By Dan Brechlin
Record-Journal staff email@example.com
MERIDEN — Fourth of July fireworks will go on this year, as the City Council unanimously approved spending $25,000 for the show earlier this week, using taxpayer money for the second consecutive year.
In 2009, Meriden stopped funding fireworks and the event was moved from Hubbard Park to Westfield Meriden mall under private sponsorship. Just a few weeks before July 4 last year, city officials were notified that the mall would not hold the event. To save the fireworks, the council appropriated $20,000 just before the holiday.
This year was similar, with the council using expected funds from a surplus to fund $25,000 worth of fireworks.
“It’s such a tradition for Meriden in an iconic location over there in Hubbard Park and people enjoy it,” Mayor Michael S. Rohde said. “The money was available, so the councilors just decided it would be a good idea.”
Some residents have asked why the city is spending the money and why donations are not sought instead. Fireworks in Wallingford are funded through private donations, having been removed from the town budget in an effort to cut costs.
Republican City Councilor Dan Brunet said it may make sense to take a closer look at the fireworks issue, but he doesn’t see an issue with the expenditure.
“So many people actually attend the annual event,” Brunet said. “This year it went a little under the radar and it was too late to pull for donations.”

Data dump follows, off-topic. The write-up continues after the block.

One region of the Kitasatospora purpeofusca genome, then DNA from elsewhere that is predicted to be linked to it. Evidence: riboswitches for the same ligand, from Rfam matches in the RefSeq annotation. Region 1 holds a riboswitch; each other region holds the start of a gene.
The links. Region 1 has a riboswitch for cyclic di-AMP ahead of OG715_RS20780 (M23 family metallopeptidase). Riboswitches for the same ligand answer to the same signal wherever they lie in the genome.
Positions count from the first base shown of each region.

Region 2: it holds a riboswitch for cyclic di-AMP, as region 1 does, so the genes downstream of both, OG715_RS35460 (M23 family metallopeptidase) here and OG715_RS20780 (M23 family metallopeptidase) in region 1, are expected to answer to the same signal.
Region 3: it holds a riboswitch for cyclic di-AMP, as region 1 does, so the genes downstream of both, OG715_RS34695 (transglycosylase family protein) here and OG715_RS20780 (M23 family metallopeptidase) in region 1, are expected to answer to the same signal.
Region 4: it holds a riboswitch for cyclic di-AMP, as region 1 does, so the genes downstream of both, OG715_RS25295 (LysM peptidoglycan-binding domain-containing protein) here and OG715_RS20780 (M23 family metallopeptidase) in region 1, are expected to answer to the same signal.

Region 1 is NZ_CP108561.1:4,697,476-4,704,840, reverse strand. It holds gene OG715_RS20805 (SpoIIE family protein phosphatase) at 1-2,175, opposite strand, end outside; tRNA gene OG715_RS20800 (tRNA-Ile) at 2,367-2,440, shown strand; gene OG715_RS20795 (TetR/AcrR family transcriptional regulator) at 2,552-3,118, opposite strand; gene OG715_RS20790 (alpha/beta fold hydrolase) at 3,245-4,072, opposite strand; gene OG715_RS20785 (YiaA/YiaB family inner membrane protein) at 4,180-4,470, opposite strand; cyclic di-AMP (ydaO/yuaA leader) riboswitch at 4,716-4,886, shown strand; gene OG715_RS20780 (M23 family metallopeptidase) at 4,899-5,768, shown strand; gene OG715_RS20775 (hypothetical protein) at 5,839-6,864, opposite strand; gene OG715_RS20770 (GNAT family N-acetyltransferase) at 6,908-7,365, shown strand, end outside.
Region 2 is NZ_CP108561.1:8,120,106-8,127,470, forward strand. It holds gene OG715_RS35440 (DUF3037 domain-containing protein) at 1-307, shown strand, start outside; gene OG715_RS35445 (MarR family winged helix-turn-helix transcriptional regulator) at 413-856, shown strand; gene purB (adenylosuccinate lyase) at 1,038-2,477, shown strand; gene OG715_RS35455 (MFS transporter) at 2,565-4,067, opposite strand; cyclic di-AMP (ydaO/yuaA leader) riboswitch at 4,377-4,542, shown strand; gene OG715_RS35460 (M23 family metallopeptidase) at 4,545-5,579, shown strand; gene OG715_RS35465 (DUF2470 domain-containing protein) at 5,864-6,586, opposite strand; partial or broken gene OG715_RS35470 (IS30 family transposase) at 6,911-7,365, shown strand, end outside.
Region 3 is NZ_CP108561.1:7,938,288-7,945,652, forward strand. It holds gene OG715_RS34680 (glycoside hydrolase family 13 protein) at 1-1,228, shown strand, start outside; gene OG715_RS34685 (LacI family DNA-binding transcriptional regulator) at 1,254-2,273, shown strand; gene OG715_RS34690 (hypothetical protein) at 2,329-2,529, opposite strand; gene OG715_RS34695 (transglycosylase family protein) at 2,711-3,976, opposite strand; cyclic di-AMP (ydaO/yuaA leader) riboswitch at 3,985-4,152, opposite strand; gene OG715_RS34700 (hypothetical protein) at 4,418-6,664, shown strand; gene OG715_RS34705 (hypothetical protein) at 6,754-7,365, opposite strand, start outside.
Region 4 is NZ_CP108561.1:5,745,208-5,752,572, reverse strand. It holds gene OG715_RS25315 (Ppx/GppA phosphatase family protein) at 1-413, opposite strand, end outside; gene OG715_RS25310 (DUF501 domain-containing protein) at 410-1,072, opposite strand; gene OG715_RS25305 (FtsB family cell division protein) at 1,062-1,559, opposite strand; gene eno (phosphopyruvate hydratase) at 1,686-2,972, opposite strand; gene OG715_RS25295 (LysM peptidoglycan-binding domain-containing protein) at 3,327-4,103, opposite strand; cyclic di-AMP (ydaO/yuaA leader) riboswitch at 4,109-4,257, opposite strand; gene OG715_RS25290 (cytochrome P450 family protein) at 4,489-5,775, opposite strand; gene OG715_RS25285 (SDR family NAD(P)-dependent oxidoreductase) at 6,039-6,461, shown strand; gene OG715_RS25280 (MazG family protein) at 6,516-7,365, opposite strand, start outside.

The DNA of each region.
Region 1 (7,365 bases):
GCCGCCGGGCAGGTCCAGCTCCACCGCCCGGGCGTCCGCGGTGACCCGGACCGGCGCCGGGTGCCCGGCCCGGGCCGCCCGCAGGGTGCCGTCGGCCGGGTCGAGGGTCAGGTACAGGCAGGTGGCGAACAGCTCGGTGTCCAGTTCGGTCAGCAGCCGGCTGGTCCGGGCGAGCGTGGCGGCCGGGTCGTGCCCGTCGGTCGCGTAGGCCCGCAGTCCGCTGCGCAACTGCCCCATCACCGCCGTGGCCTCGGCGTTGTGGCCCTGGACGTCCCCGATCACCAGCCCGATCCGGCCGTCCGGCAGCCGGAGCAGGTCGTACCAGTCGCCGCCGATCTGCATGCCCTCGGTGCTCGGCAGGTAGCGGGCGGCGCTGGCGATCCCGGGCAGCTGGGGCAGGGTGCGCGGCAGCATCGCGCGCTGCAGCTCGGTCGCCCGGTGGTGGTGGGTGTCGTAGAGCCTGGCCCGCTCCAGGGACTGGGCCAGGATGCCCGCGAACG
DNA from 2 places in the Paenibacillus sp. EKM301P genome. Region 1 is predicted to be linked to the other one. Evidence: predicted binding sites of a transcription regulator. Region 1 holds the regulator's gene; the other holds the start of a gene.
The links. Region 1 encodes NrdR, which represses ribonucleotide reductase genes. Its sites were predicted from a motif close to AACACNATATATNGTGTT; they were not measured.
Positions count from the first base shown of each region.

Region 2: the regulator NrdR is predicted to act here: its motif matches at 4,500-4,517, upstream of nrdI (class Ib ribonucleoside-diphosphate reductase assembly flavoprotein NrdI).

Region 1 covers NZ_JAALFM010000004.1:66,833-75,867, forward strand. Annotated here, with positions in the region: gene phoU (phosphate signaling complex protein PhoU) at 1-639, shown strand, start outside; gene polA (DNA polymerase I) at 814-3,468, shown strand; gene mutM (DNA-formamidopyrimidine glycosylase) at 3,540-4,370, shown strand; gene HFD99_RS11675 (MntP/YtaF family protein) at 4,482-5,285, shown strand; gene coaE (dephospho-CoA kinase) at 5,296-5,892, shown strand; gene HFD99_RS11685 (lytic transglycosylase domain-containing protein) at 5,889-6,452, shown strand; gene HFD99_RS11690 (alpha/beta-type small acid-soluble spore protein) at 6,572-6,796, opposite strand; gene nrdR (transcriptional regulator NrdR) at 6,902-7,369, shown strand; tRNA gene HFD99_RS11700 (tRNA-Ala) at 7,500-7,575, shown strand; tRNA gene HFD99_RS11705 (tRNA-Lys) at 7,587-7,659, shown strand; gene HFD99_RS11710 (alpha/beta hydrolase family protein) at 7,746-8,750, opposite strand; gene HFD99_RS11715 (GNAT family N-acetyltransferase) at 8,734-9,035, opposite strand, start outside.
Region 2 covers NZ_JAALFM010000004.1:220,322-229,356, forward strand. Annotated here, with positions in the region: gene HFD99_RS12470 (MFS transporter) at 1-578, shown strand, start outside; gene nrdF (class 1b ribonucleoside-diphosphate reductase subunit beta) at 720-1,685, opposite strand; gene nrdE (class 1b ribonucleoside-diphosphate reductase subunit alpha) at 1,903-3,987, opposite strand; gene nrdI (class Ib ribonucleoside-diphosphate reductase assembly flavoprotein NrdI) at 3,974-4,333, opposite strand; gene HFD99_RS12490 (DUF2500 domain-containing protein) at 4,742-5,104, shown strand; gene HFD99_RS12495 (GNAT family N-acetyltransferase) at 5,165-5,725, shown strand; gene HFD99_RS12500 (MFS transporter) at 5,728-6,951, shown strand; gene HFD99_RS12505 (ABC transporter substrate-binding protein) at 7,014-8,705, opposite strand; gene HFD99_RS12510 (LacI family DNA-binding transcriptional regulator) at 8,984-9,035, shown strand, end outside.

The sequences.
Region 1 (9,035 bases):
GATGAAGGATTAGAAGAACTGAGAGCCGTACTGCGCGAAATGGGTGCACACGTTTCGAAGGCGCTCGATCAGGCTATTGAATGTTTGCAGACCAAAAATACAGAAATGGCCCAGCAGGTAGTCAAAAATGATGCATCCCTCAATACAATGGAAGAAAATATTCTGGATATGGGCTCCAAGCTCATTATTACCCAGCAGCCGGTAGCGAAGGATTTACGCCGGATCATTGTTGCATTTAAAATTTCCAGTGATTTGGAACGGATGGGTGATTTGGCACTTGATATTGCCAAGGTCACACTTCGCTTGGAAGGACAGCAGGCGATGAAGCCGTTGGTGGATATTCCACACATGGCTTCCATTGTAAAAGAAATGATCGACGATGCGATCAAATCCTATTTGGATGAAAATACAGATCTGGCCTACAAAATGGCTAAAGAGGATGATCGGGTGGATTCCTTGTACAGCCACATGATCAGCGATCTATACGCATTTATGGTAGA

Councilor Steven Iovanna, a Democrat, agreed that the popularity of the fireworks made approving the funds an easier decision. Still, rethinking how they are funded could be something to address in the next fiscal year, he said.
“It would be good if we could find another single donor or group of donors to cover the cost or at least defray the cost,” he said.
Raising the money through donations is difficult, said Wallingford Town Councilor Jason Zandri. For the last four years, Zandri has been among a small corps of people fundraising for the town’s fireworks.
“There is nothing easy about what I’m doing,” Zandri warned, noting that each year the goal has only narrowly been met.
Wallingford has secured The Campus at Greenhill as a $15,000 sponsor for the last two years. The rest of the funds are raised through private donations and at a dinner.
Zandri said many will question if the fireworks are worth it because it is something people want, but do not necessarily need.
“When things are bad, we need these types of things,” said Zandri, who is running for mayor. “The community needs these types of activities to keep the community looking on the bright side.”
Mayor William W. Dickinson Jr. has said that budget issues are to blame for the absence offireworks funding.
“I don’t dislike fireworks ,” Dickinson told the Record-Journal last month. “I think they’re fun, actually.”
But the cost of fireworks could make them a questionable expense.
“It’s a difficult decision because, at the end of the day, it’s just fireworks,” Iovanna said. “On the other hand, it’s an important thing. Everybody has always gone as kid and brings their kids now. And it’s a huge patriotic thing.”
Rohde agreed, noting that it is an important event for the city. In his resolution, Rohde noted that the holiday “should be appropriately celebrated in keeping with the expectations of our residents.”
“It ranks with the lights in the park at Christmas and the Daffodil Festival,” Rohde said. “Those are things that put Meriden on the map. It’s free and allows people to enjoy with their families. I think all of that factored in with the decision.”